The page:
4 Common Life Insurance Mistakes

We often focus on what to do and how to do them correctly. For example, how do we find the right life insurance? But knowing what not to do also guides us in the right path. Here are four of the most common life insurance mistakes you don’t want to make.

1. Naming a Minor as Beneficiary on Life Insurance

This is like handing a brand-new S-class Mercedes to a teenager who doesn’t know how to drive. Here are just a couple of things wrong with this decision: youth and lack of experience.

When a minor is named as a beneficiary on a life insurance, the money is held in locked account until the minor becomes of legal age. Suddenly in one day, the now-adult is given a large amount of money when they don’t have money-handling experience. In the estate planning world, this is a big mistake for the minor child with legal consequences. Instead, with a properly drafted trust, you can leave the money to the child and control how and when they received it and use it.

2. No Back-Up Beneficiaries on Life Insurance

This happens in two cases: you simply haven’t named a contingent beneficiary for the life insurance or the named beneficiary dies before the insured. Solve this problem by designating a beneficiary and a contingent beneficiary (as back-up to your original beneficiary) for a well-planned and secure life insurance.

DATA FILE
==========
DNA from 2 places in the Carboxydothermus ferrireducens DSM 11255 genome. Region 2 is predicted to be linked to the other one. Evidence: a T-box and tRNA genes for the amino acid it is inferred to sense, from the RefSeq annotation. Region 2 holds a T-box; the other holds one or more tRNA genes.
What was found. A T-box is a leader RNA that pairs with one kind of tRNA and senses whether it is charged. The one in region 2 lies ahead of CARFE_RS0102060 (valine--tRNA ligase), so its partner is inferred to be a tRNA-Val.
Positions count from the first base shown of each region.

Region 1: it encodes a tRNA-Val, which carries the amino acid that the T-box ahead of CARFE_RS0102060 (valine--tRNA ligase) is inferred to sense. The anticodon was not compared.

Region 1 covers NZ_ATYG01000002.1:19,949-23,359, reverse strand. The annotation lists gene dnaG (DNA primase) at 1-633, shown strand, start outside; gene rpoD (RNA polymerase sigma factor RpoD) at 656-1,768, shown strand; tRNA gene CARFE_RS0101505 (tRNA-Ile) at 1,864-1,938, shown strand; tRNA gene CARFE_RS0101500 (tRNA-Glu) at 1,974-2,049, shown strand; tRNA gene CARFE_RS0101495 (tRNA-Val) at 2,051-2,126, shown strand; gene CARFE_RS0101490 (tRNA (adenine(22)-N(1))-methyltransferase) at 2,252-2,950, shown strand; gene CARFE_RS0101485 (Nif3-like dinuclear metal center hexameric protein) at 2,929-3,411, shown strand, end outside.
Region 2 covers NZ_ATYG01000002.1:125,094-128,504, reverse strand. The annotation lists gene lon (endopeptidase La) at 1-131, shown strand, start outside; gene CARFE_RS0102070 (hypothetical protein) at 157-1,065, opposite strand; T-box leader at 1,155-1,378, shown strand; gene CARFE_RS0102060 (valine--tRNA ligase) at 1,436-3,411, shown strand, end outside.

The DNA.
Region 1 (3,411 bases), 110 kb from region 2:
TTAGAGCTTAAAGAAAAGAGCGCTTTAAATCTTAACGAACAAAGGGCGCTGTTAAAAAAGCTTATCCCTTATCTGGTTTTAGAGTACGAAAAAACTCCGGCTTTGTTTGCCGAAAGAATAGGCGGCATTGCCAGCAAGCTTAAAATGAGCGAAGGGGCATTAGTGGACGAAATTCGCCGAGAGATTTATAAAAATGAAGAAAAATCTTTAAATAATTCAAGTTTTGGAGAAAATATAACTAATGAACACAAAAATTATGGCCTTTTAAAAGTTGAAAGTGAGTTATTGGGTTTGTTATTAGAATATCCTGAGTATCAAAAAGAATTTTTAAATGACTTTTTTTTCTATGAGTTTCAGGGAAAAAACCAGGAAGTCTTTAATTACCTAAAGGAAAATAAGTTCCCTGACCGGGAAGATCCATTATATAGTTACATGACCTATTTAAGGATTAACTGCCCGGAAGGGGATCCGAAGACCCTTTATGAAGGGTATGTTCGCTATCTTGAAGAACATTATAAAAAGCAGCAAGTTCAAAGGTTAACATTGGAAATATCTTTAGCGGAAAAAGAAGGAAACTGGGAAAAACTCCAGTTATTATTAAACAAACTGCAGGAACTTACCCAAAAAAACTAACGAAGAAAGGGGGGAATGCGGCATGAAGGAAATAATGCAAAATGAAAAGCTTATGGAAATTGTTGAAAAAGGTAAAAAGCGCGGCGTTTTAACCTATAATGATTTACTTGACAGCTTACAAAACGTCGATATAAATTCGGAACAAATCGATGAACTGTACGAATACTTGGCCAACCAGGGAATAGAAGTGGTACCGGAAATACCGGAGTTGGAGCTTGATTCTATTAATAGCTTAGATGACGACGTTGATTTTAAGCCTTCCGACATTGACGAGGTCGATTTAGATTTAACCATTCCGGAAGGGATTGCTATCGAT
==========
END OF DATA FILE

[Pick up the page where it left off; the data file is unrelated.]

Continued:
3. Failing to Check Your Policy Every Three Years

Revisiting your life insurance policy every three years is very important because of all the rapid and gradual changes that occur in life. You want to make sure that what you had originally wanted back then is what you want in your life insurance today. Your life insurance policies should keep up with your major life events. Contact your life insurance carrier every three years to reapprove of your beneficiaries and confirm in writing that your policy is active.

4. Beneficiary Language is Wrong or Unclear

Beneficiary language can mistakably be ambiguous or incorrect on life insurance policies, creating problems in the future. Contact your insurance carrier and verify this information, preferably in writing. The most common mistake we see is when a life insurance policy  beneficiary form incorrectly spells out the name of the trust. The name of the trust by itself is not a legal entity. Be sure to always include the name of the trustee in your beneficiary designation and avoid these life insurance mistakes.

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